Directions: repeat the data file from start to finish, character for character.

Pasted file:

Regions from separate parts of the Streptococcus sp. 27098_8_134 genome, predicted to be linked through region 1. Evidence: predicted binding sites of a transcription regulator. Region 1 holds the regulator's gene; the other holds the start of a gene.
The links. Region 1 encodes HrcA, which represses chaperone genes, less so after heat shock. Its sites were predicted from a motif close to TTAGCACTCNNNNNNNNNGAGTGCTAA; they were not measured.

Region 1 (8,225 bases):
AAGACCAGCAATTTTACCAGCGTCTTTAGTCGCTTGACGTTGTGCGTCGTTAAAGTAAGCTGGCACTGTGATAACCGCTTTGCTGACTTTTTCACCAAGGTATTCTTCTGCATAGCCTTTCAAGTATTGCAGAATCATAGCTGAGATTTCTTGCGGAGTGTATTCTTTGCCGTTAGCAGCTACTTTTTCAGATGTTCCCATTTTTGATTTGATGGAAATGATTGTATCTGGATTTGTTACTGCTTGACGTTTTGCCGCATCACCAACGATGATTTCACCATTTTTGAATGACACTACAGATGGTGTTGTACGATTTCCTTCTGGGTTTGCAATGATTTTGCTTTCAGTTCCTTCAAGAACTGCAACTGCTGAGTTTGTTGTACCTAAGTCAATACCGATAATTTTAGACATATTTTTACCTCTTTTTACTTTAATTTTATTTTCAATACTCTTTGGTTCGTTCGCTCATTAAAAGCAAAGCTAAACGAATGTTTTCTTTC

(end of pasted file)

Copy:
Regions from separate parts of the Streptococcus sp. 27098_8_134 genome, predicted to be linked through region 1. Evidence: predicted binding sites of a transcription regulator. Region 1 holds the regulator's gene; the other holds the start of a gene.
The links. Region 1 encodes HrcA, which represses chaperone genes, less so after heat shock. Its sites were predicted from a motif close to TTAGCACTCNNNNNNNNNGAGTGCTAA; they were not measured.

Region 1 (8,225 bases):
AAGACCAGCAATTTTACCAGCGTCTTTAGTCGCTTGACGTTGTGCGTCGTTAAAGTAAGCTGGCACTGTGATAACCGCTTTGCTGACTTTTTCACCAAGGTATTCTTCTGCATAGCCTTTCAAGTATTGCAGAATCATAGCTGAGATTTCTTGCGGAGTGTATTCTTTGCCGTTAGCAGCTACTTTTTCAGATGTTCCCATTTTTGATTTGATGGAAATGATTGTATCTGGATTTGTTACTGCTTGACGTTTTGCCGCATCACCAACGATGATTTCACCATTTTTGAATGACACTACAGATGGTGTTGTACGATTTCCTTCTGGGTTTGCAATGATTTTGCTTTCAGTTCCTTCAAGAACTGCAACTGCTGAGTTTGTTGTACCTAAGTCAATACCGATAATTTTAGACATATTTTTACCTCTTTTTACTTTAATTTTATTTTCAATACTCTTTGGTTCGTTCGCTCATTAAAAGCAAAGCTAAACGAATGTTTTCTTTC